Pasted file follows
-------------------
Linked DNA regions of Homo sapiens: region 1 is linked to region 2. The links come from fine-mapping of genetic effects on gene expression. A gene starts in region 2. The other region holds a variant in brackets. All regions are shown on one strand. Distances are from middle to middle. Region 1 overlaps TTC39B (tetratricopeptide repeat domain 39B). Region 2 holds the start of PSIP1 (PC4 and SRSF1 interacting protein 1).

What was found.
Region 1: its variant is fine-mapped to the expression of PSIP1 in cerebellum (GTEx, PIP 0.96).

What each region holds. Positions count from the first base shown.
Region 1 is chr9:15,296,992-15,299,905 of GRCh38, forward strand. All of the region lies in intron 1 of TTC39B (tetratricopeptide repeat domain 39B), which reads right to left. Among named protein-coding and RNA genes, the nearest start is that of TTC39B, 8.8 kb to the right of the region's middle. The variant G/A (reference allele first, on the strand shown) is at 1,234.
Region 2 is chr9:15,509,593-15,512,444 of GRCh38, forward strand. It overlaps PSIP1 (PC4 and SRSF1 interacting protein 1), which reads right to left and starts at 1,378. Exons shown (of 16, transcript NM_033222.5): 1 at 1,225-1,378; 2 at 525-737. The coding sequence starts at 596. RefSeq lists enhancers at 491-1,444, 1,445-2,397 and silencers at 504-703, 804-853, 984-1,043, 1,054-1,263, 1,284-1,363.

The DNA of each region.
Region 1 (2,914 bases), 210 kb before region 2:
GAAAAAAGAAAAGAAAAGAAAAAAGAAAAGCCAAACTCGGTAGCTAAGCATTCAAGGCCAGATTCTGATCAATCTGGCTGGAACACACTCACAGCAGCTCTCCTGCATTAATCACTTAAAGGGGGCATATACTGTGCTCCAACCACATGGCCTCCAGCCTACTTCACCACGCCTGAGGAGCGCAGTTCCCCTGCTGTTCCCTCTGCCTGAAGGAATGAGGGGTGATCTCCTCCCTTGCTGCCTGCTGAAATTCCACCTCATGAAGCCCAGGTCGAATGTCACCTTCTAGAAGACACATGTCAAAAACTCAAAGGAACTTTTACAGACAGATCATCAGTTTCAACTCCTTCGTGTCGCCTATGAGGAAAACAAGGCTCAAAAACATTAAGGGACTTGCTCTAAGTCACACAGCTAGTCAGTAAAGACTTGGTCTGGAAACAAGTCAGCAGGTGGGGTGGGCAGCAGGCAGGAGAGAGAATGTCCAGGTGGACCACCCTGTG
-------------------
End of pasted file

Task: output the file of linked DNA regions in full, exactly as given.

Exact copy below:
Linked DNA regions of Homo sapiens: region 1 is linked to region 2. The links come from fine-mapping of genetic effects on gene expression. A gene starts in region 2. The other region holds a variant in brackets. All regions are shown on one strand. Distances are from middle to middle. Region 1 overlaps TTC39B (tetratricopeptide repeat domain 39B). Region 2 holds the start of PSIP1 (PC4 and SRSF1 interacting protein 1).

What was found.
Region 1: its variant is fine-mapped to the expression of PSIP1 in cerebellum (GTEx, PIP 0.96).

What each region holds. Positions count from the first base shown.
Region 1 is chr9:15,296,992-15,299,905 of GRCh38, forward strand. All of the region lies in intron 1 of TTC39B (tetratricopeptide repeat domain 39B), which reads right to left. Among named protein-coding and RNA genes, the nearest start is that of TTC39B, 8.8 kb to the right of the region's middle. The variant G/A (reference allele first, on the strand shown) is at 1,234.
Region 2 is chr9:15,509,593-15,512,444 of GRCh38, forward strand. It overlaps PSIP1 (PC4 and SRSF1 interacting protein 1), which reads right to left and starts at 1,378. Exons shown (of 16, transcript NM_033222.5): 1 at 1,225-1,378; 2 at 525-737. The coding sequence starts at 596. RefSeq lists enhancers at 491-1,444, 1,445-2,397 and silencers at 504-703, 804-853, 984-1,043, 1,054-1,263, 1,284-1,363.

The DNA of each region.
Region 1 (2,914 bases), 210 kb before region 2:
GAAAAAAGAAAAGAAAAGAAAAAAGAAAAGCCAAACTCGGTAGCTAAGCATTCAAGGCCAGATTCTGATCAATCTGGCTGGAACACACTCACAGCAGCTCTCCTGCATTAATCACTTAAAGGGGGCATATACTGTGCTCCAACCACATGGCCTCCAGCCTACTTCACCACGCCTGAGGAGCGCAGTTCCCCTGCTGTTCCCTCTGCCTGAAGGAATGAGGGGTGATCTCCTCCCTTGCTGCCTGCTGAAATTCCACCTCATGAAGCCCAGGTCGAATGTCACCTTCTAGAAGACACATGTCAAAAACTCAAAGGAACTTTTACAGACAGATCATCAGTTTCAACTCCTTCGTGTCGCCTATGAGGAAAACAAGGCTCAAAAACATTAAGGGACTTGCTCTAAGTCACACAGCTAGTCAGTAAAGACTTGGTCTGGAAACAAGTCAGCAGGTGGGGTGGGCAGCAGGCAGGAGAGAGAATGTCCAGGTGGACCACCCTGTG